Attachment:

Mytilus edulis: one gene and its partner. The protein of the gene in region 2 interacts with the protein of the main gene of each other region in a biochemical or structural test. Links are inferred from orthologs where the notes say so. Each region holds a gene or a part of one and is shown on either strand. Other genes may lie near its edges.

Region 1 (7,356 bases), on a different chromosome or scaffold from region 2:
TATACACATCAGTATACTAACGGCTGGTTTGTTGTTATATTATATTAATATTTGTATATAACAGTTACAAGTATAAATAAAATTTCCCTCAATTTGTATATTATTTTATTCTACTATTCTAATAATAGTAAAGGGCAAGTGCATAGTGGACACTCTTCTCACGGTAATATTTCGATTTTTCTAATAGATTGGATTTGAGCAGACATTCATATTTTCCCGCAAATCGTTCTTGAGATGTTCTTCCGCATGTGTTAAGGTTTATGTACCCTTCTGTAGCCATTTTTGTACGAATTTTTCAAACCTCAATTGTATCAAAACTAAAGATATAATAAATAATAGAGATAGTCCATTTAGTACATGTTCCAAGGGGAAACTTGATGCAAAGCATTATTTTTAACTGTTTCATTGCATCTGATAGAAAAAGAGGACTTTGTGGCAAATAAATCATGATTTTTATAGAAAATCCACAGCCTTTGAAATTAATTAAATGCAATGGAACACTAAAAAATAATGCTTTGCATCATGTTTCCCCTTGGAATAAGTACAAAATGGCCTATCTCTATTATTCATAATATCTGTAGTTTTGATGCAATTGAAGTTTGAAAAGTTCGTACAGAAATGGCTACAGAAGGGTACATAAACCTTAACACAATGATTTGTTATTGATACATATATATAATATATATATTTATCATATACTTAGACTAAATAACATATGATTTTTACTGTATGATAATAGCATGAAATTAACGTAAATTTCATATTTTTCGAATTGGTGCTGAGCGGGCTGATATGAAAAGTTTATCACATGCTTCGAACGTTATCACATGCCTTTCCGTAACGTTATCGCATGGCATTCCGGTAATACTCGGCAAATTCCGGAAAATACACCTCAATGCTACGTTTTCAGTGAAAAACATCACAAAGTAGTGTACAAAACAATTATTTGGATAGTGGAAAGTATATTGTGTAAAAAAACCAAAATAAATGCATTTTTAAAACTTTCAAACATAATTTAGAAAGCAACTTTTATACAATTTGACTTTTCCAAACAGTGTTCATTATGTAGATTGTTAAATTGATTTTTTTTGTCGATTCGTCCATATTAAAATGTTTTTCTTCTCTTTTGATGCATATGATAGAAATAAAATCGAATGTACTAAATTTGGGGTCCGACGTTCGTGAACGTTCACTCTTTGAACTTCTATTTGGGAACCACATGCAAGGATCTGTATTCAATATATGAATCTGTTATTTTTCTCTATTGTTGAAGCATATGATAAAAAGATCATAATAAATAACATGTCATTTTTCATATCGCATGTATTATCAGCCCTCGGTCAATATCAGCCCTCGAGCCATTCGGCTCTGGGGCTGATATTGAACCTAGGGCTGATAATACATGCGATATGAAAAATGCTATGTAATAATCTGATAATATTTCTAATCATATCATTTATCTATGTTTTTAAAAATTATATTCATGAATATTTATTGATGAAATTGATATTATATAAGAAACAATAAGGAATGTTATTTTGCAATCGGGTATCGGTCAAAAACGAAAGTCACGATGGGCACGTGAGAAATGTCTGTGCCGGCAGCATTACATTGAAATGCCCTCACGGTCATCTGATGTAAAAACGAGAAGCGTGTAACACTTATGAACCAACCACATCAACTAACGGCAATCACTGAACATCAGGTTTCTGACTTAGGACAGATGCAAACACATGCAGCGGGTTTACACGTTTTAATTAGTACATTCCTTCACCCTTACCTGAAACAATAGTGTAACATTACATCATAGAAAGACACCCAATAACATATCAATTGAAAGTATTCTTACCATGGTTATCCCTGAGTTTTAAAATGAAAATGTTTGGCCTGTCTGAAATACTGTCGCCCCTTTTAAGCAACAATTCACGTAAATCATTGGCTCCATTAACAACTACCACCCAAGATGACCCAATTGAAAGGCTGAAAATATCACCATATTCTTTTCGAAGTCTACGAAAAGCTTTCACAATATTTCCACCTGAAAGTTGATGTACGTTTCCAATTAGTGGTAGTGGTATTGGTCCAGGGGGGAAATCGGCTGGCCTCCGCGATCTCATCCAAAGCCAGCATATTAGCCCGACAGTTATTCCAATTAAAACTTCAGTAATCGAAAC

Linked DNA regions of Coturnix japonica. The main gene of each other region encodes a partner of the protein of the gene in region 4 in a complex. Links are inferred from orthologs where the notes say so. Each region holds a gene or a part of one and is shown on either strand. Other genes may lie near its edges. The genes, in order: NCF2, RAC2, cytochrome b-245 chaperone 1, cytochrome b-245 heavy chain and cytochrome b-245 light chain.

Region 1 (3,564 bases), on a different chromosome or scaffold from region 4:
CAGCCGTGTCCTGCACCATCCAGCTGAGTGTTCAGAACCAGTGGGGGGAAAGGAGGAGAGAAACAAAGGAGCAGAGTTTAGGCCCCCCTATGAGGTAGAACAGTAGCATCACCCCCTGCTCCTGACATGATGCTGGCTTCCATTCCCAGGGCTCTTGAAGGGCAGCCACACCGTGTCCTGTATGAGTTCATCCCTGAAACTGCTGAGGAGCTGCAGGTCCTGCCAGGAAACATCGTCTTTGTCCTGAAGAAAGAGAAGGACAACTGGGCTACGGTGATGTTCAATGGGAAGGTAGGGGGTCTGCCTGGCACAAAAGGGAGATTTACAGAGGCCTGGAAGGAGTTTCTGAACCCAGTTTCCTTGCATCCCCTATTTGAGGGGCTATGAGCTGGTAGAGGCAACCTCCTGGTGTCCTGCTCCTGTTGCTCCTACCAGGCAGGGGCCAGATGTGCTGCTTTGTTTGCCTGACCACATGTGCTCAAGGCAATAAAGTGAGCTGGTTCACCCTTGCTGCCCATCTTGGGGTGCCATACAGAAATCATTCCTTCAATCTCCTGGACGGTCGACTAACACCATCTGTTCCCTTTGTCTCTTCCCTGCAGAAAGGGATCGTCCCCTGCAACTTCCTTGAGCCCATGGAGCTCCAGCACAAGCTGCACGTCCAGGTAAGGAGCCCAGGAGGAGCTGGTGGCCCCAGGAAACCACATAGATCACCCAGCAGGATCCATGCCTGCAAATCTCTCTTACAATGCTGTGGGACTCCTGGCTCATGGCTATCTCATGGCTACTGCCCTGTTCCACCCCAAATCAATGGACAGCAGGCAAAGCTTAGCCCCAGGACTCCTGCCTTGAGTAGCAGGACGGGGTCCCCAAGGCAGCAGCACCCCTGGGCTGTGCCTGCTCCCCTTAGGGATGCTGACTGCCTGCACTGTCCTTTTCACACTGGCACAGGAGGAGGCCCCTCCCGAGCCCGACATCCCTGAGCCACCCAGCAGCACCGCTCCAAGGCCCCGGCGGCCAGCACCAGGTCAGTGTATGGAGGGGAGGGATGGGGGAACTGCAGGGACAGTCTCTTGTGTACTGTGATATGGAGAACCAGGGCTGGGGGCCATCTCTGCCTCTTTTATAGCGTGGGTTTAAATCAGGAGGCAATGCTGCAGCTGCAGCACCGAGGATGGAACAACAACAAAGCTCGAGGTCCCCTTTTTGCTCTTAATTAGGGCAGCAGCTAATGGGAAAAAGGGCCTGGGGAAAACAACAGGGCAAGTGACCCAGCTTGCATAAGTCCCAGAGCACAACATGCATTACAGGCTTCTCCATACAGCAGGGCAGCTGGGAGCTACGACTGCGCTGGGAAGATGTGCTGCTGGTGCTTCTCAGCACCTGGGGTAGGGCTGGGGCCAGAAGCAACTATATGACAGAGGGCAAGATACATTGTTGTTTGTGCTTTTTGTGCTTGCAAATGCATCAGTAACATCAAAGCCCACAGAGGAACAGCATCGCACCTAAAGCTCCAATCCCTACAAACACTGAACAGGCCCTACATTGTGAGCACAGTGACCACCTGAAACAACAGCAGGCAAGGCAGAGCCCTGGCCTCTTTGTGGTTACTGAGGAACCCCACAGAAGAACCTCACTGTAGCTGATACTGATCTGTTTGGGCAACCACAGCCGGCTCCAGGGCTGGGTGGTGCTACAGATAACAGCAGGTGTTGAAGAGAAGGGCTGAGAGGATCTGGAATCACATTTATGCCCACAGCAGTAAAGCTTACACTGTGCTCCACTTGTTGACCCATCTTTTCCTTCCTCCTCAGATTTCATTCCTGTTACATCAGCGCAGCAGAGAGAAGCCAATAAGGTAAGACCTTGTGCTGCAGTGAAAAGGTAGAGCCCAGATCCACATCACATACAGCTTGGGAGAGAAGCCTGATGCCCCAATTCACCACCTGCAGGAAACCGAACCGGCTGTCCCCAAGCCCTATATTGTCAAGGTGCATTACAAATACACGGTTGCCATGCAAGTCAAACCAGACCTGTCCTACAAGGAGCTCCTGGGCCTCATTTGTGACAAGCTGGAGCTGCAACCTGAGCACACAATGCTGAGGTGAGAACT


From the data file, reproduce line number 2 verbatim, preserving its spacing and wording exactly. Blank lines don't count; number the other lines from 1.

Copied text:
Region 1 (7,356 bases), on a different chromosome or scaffold from region 2: